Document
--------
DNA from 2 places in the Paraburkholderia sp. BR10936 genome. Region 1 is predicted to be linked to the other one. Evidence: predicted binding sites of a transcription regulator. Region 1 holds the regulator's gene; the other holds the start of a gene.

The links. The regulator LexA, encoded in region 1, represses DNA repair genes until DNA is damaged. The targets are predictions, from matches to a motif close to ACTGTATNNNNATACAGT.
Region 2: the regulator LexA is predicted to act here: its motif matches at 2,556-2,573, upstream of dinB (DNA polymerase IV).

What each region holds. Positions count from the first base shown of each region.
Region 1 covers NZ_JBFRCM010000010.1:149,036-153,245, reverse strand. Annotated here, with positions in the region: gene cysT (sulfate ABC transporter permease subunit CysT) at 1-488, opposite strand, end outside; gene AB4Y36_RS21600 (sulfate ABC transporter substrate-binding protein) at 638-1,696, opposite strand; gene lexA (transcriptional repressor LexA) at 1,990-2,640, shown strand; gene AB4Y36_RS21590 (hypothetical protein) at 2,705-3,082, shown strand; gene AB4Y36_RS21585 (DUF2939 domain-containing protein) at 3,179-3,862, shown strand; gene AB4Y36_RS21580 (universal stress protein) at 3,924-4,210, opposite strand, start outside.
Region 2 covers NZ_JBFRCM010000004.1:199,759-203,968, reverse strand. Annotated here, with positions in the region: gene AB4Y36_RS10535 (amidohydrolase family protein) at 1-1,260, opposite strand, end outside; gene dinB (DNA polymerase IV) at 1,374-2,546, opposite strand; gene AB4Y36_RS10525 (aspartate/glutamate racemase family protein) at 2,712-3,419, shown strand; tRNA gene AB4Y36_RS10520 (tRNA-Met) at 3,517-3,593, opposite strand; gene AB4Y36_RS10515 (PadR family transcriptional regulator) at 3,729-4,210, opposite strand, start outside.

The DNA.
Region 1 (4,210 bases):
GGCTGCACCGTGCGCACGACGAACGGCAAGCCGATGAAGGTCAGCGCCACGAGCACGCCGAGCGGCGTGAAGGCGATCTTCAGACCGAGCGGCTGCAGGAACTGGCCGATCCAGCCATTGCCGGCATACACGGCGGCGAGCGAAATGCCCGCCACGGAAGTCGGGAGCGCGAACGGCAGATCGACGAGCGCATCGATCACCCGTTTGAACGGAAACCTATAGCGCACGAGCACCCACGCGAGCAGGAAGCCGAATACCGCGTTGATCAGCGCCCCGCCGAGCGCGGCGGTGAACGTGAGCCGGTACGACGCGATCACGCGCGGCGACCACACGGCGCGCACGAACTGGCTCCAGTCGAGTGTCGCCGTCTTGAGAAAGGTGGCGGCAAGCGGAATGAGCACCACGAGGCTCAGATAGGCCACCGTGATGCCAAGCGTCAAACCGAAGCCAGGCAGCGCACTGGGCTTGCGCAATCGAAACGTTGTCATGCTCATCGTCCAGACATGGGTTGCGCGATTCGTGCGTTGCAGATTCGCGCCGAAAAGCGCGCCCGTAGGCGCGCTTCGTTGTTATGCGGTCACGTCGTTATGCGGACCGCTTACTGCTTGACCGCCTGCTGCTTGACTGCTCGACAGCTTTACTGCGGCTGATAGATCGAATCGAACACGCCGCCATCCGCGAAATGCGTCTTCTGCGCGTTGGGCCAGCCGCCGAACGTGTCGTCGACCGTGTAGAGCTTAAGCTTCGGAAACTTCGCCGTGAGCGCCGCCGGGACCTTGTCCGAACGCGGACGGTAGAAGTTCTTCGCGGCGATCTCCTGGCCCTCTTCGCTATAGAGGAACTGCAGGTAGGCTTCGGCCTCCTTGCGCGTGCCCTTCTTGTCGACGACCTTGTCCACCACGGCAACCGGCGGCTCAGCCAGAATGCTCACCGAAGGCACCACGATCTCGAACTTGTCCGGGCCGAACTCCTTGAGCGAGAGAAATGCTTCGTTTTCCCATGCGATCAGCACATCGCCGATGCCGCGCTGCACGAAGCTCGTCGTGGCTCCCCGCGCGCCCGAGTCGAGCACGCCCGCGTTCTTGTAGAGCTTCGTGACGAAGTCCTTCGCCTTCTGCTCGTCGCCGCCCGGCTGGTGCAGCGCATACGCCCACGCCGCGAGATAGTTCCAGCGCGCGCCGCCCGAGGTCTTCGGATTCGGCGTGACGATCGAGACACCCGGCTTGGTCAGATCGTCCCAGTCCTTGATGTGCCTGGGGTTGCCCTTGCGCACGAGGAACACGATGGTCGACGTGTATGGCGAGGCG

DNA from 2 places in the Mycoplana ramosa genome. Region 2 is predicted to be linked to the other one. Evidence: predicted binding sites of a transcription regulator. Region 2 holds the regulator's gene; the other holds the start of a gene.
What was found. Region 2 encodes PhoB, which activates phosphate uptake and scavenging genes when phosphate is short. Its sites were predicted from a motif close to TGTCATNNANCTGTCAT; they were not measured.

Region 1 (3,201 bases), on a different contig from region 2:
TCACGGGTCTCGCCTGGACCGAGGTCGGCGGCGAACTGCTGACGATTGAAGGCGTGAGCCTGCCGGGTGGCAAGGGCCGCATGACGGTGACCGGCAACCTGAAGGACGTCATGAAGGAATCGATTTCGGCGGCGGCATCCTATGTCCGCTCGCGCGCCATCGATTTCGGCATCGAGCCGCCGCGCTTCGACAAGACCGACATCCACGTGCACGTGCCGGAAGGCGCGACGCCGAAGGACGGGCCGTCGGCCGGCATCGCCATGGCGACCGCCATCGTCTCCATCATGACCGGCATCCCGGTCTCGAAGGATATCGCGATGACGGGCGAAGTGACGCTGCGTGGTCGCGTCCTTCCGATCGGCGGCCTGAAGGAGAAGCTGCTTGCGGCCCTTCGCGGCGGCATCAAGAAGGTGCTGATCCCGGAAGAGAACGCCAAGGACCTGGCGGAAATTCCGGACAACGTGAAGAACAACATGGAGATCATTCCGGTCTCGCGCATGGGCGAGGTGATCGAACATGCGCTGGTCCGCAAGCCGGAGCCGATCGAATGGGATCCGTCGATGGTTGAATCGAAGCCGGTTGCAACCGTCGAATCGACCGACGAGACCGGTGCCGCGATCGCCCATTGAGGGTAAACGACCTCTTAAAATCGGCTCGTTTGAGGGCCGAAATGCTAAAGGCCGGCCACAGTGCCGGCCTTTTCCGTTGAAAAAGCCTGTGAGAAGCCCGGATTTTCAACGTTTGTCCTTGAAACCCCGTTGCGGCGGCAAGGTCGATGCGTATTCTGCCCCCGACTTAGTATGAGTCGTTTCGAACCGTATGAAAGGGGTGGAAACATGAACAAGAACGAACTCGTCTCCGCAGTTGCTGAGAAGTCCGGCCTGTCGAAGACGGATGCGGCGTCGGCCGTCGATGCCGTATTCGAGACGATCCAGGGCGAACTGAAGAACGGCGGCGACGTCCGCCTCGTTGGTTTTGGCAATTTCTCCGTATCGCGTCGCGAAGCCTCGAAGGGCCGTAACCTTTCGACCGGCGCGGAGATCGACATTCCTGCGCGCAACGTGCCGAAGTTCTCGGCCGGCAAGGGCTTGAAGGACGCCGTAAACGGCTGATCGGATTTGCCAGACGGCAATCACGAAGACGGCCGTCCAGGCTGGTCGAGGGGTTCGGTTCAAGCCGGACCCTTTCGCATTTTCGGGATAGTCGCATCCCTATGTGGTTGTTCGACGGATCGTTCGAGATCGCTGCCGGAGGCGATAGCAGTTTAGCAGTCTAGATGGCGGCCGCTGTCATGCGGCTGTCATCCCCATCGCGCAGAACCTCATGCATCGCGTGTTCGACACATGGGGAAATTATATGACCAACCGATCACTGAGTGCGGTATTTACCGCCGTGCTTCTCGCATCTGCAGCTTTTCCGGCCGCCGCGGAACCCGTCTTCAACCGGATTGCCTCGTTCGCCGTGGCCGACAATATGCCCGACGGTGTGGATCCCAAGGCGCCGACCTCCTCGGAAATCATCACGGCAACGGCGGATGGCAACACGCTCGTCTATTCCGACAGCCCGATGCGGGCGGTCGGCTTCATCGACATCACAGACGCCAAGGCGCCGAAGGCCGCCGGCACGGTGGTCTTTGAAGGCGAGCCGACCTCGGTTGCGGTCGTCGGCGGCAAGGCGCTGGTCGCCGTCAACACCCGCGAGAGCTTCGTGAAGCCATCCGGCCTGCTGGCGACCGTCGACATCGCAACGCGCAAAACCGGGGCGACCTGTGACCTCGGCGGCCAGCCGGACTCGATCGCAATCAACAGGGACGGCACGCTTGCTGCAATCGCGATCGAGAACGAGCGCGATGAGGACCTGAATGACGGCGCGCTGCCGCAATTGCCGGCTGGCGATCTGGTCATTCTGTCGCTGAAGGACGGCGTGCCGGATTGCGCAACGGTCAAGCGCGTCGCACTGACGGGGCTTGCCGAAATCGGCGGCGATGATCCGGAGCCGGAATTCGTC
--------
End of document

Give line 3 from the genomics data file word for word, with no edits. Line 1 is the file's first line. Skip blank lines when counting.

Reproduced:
Region 2: the regulator LexA is predicted to act here: its motif matches at 2,556-2,573, upstream of dinB (DNA polymerase IV).